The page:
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The impact of fatigue on the non-technical skills performance of critical care air ambulance clinicians
Occupational and Aviation Medicine Unit, University of Otago, Wellington, New Zeeland.
Occupational and Aviation Medicine Unit, University of Otago, Wellington, New Zeeland.
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2017 (English)In: Acta Anaesthesiologica Scandinavica, ISSN 0001-5172, E-ISSN 1399-6576, Vol. 61, no 10, p. 1305-1313Article in journal (Refereed) Published
Abstract [en]

BACKGROUND: The relationship between fatigue-related risk and impaired clinical performance is not entirely clear. Non-technical factors represent an important component of clinical performance and may be sensitive to the effects of fatigue. The hypothesis was that the sum score of overall non-technical performance is degraded by fatigue.

METHODS: Nineteen physicians undertook two different simulated air ambulance missions, once when rested, and once when fatigued (randomised crossover design). Trained assessors blinded to participants' fatigue status performed detailed structured assessments based on expected behaviours in four non-technical skills domains: teamwork, situational awareness, task management, and decision making. Participants also provided self-ratings of their performance. The primary endpoint was the sum score of overall non-technical performance.

RESULTS: The main finding, the overall non-technical skills performance rating of the clinicians, was better in rested than fatigued states (mean difference with 95% CI, 2.8 [2.2-3.4]). The findings remained consistent across individual non-technical skills domains; also when controlling for an order effect and examining the impact of a number of possible covariates. There was no difference in self-ratings of clinical performance between rested and fatigued states.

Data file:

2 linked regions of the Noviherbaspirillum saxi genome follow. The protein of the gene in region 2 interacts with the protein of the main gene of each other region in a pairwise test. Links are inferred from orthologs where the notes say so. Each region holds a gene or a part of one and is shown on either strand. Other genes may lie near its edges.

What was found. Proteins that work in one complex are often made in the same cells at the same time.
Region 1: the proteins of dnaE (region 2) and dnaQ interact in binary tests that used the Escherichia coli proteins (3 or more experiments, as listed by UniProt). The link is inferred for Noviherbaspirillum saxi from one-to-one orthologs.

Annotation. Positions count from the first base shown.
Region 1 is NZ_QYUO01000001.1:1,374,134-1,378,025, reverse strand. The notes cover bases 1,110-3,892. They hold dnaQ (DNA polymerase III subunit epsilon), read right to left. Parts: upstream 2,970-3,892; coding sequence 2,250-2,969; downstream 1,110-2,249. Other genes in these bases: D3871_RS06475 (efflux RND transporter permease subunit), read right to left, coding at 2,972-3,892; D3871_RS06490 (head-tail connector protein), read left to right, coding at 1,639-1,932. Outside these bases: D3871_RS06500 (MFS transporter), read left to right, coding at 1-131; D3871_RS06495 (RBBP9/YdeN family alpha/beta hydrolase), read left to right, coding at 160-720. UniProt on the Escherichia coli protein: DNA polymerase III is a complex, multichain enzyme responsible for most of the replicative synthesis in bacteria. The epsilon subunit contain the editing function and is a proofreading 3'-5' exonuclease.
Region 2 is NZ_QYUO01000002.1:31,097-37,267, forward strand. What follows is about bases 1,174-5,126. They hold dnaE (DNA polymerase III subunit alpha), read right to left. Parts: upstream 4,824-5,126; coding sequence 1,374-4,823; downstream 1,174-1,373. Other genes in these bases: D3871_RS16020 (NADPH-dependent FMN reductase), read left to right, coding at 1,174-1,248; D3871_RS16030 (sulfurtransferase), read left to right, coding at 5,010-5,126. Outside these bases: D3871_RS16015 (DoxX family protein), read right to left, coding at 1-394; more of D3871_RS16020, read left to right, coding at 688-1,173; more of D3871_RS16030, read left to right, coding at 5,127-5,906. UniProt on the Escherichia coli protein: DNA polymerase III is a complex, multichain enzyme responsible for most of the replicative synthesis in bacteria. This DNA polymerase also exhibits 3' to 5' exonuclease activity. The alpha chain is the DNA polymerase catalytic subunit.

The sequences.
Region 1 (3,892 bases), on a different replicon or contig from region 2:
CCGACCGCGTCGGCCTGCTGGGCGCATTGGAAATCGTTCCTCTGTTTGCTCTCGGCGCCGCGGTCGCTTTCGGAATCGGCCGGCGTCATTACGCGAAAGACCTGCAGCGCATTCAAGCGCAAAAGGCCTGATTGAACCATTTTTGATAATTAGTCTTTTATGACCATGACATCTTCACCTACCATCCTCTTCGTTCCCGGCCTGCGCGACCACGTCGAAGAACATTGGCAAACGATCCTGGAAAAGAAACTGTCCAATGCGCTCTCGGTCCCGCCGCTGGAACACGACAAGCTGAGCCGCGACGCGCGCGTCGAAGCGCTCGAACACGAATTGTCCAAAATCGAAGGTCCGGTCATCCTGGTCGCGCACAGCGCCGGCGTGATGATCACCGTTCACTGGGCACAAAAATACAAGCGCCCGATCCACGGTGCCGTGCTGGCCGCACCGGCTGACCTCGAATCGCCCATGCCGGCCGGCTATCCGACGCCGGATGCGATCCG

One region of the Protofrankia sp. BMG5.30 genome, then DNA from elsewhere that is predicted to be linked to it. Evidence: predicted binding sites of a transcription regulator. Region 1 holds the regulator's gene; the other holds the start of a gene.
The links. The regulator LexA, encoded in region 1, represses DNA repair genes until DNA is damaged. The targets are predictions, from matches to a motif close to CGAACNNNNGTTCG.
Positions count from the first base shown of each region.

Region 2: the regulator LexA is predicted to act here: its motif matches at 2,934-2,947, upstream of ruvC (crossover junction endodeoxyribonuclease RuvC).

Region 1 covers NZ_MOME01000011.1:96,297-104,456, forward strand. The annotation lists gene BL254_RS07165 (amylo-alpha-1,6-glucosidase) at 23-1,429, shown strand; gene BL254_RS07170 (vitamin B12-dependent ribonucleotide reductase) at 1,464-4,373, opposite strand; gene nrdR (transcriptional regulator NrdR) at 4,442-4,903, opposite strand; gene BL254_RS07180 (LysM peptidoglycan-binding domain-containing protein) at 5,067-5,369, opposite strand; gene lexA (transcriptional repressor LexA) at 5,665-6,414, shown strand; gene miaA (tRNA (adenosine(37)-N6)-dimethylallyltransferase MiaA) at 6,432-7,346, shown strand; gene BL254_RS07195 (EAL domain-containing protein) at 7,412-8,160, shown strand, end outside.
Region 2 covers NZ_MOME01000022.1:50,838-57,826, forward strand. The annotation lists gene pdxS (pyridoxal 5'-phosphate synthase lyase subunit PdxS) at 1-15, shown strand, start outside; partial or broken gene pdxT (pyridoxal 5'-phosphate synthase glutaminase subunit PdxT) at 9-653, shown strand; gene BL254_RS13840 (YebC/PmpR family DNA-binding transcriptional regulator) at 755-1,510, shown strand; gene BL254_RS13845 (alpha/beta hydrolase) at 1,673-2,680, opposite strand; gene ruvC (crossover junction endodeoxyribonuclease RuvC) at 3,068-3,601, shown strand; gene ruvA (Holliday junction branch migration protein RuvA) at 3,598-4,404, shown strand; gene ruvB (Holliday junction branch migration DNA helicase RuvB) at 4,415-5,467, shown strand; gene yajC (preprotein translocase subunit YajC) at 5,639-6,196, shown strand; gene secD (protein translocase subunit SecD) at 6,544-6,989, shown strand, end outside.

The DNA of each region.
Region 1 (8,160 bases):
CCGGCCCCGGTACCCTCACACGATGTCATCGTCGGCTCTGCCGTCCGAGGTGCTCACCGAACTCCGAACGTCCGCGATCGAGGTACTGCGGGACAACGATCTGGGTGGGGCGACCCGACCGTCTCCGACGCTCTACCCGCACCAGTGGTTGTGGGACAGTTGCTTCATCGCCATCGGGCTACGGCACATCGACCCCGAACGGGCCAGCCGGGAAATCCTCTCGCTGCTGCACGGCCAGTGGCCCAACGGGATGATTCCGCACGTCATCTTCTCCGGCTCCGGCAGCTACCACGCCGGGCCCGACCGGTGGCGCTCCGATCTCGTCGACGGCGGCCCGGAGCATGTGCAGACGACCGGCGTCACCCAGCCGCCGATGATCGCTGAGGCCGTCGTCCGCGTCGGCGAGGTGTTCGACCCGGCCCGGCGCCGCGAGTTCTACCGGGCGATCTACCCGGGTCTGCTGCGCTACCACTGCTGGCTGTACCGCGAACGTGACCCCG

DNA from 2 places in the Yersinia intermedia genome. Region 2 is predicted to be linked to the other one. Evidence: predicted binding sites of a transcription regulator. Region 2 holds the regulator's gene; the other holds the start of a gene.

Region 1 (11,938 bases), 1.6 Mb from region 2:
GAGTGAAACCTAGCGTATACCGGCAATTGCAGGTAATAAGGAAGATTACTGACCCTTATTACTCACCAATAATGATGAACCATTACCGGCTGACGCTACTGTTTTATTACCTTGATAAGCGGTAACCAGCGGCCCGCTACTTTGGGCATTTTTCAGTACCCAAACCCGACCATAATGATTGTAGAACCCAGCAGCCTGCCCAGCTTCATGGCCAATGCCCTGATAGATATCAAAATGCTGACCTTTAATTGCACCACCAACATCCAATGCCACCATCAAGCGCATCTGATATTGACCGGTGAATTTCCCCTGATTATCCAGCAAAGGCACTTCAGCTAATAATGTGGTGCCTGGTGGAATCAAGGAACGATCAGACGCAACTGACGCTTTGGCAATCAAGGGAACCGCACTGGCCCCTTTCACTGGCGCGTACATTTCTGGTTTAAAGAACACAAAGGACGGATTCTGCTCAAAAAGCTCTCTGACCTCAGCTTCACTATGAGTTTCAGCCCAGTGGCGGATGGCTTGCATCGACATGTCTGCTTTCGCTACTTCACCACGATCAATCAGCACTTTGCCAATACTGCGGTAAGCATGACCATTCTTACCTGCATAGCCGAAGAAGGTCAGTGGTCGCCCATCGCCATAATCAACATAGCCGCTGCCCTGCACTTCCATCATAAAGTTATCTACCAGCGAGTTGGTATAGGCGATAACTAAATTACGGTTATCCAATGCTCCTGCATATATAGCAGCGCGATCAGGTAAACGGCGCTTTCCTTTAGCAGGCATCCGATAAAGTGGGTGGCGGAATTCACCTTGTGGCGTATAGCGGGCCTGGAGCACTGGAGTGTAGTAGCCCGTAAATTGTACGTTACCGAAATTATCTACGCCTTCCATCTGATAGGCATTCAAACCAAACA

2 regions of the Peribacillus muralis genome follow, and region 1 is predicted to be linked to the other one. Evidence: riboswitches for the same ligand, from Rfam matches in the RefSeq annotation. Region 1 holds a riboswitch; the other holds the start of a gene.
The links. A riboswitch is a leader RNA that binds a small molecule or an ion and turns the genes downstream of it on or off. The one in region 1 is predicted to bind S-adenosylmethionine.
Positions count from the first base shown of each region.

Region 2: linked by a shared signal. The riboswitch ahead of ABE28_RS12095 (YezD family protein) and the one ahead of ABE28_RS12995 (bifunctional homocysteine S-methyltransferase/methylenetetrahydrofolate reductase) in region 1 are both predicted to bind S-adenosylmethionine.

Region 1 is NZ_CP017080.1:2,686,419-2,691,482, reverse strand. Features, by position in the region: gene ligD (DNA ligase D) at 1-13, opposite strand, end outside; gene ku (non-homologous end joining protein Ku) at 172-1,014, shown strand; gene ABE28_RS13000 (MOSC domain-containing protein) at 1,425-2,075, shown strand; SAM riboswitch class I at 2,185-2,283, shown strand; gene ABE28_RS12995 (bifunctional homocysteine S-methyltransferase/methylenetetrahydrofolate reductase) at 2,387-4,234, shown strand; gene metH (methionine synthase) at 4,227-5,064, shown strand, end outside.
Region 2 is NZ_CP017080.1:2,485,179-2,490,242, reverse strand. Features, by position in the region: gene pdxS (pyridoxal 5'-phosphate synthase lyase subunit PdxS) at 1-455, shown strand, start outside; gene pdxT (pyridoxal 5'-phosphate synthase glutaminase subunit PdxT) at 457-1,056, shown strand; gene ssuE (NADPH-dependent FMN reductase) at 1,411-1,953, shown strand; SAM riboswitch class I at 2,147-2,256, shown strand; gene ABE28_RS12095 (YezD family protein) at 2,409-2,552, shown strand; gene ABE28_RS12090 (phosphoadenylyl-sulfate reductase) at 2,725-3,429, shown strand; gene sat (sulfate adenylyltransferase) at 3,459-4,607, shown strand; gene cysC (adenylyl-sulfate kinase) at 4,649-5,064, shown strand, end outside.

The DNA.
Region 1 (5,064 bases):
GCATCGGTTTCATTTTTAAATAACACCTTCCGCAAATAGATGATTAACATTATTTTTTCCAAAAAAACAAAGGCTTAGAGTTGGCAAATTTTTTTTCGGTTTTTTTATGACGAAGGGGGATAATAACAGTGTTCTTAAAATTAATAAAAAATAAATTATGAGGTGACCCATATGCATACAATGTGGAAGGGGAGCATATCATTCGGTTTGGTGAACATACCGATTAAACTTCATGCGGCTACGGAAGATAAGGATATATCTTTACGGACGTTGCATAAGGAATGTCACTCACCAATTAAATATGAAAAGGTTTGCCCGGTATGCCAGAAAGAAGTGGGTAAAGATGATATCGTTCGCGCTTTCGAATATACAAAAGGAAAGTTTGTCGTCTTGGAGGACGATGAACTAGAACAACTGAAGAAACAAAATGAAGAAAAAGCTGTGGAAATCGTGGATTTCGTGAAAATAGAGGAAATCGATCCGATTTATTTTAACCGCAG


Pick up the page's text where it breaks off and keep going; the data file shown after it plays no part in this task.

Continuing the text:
CONCLUSION: Non-technical performance of critical care air transfer clinicians is degraded when they are fatigued. Fatigued clinicians may fail to recognise the degree to which their performance is compromised. These findings represent risk to clinical care quality and patient safety in the dynamic and isolated environment of air ambulance transfer.

Place, publisher, year, edition, pages
Hoboken: Wiley-Blackwell, 2017. Vol. 61, no 10, p. 1305-1313
Keywords [en]
patient safety, operating theater, sleep, anesthesiologists, anesthetists, simulation, physician, errors, crises, scale
National Category
Anesthesiology and Intensive Care
Identifiers
URN: urn:nbn:se:umu:diva-139553DOI: 10.1111/aas.12994ISI: 000412533500009ISBN: 1399-6576 (Electronic) 0001-5172 (Linking) OAI: oai:DiVA.org:umu-139553DiVA, id: diva2:1141976
Available from: 2017-09-18 Created: 2017-09-18 Last updated: 2018-06-09Bibliographically approved

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Haney, Michael F.

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